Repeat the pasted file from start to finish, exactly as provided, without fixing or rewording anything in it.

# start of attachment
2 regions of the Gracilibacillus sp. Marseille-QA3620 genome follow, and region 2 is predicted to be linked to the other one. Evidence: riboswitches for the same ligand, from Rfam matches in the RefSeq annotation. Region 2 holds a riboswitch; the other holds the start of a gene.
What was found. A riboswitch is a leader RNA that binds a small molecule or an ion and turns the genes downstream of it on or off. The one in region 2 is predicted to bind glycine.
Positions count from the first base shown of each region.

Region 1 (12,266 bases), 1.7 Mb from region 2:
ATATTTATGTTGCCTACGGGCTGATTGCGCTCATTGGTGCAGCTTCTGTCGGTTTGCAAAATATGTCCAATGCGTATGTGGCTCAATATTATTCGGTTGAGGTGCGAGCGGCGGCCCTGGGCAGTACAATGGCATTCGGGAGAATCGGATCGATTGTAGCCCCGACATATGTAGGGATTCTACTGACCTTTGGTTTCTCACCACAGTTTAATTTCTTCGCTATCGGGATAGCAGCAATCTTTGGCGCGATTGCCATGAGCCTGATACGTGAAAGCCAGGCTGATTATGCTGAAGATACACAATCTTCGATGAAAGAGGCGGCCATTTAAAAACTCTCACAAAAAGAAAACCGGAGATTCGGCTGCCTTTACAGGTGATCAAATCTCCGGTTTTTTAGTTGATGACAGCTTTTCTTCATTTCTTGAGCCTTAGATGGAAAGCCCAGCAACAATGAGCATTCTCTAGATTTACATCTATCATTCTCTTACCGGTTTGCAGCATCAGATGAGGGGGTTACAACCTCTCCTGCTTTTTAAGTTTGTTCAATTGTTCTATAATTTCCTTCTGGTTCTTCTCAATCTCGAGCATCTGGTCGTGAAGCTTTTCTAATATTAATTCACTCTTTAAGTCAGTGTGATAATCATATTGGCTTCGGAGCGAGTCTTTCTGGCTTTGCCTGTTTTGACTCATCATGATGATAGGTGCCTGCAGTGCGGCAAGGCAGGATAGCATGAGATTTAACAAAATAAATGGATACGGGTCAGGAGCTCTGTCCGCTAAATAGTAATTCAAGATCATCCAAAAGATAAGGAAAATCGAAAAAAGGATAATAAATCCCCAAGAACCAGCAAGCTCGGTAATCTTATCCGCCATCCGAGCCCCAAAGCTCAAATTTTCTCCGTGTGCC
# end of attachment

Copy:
2 regions of the Gracilibacillus sp. Marseille-QA3620 genome follow, and region 2 is predicted to be linked to the other one. Evidence: riboswitches for the same ligand, from Rfam matches in the RefSeq annotation. Region 2 holds a riboswitch; the other holds the start of a gene.
What was found. A riboswitch is a leader RNA that binds a small molecule or an ion and turns the genes downstream of it on or off. The one in region 2 is predicted to bind glycine.
Positions count from the first base shown of each region.

Region 1 (12,266 bases), 1.7 Mb from region 2:
ATATTTATGTTGCCTACGGGCTGATTGCGCTCATTGGTGCAGCTTCTGTCGGTTTGCAAAATATGTCCAATGCGTATGTGGCTCAATATTATTCGGTTGAGGTGCGAGCGGCGGCCCTGGGCAGTACAATGGCATTCGGGAGAATCGGATCGATTGTAGCCCCGACATATGTAGGGATTCTACTGACCTTTGGTTTCTCACCACAGTTTAATTTCTTCGCTATCGGGATAGCAGCAATCTTTGGCGCGATTGCCATGAGCCTGATACGTGAAAGCCAGGCTGATTATGCTGAAGATACACAATCTTCGATGAAAGAGGCGGCCATTTAAAAACTCTCACAAAAAGAAAACCGGAGATTCGGCTGCCTTTACAGGTGATCAAATCTCCGGTTTTTTAGTTGATGACAGCTTTTCTTCATTTCTTGAGCCTTAGATGGAAAGCCCAGCAACAATGAGCATTCTCTAGATTTACATCTATCATTCTCTTACCGGTTTGCAGCATCAGATGAGGGGGTTACAACCTCTCCTGCTTTTTAAGTTTGTTCAATTGTTCTATAATTTCCTTCTGGTTCTTCTCAATCTCGAGCATCTGGTCGTGAAGCTTTTCTAATATTAATTCACTCTTTAAGTCAGTGTGATAATCATATTGGCTTCGGAGCGAGTCTTTCTGGCTTTGCCTGTTTTGACTCATCATGATGATAGGTGCCTGCAGTGCGGCAAGGCAGGATAGCATGAGATTTAACAAAATAAATGGATACGGGTCAGGAGCTCTGTCCGCTAAATAGTAATTCAAGATCATCCAAAAGATAAGGAAAATCGAAAAAAGGATAATAAATCCCCAAGAACCAGCAAGCTCGGTAATCTTATCCGCCATCCGAGCCCCAAAGCTCAAATTTTCTCCGTGTGCC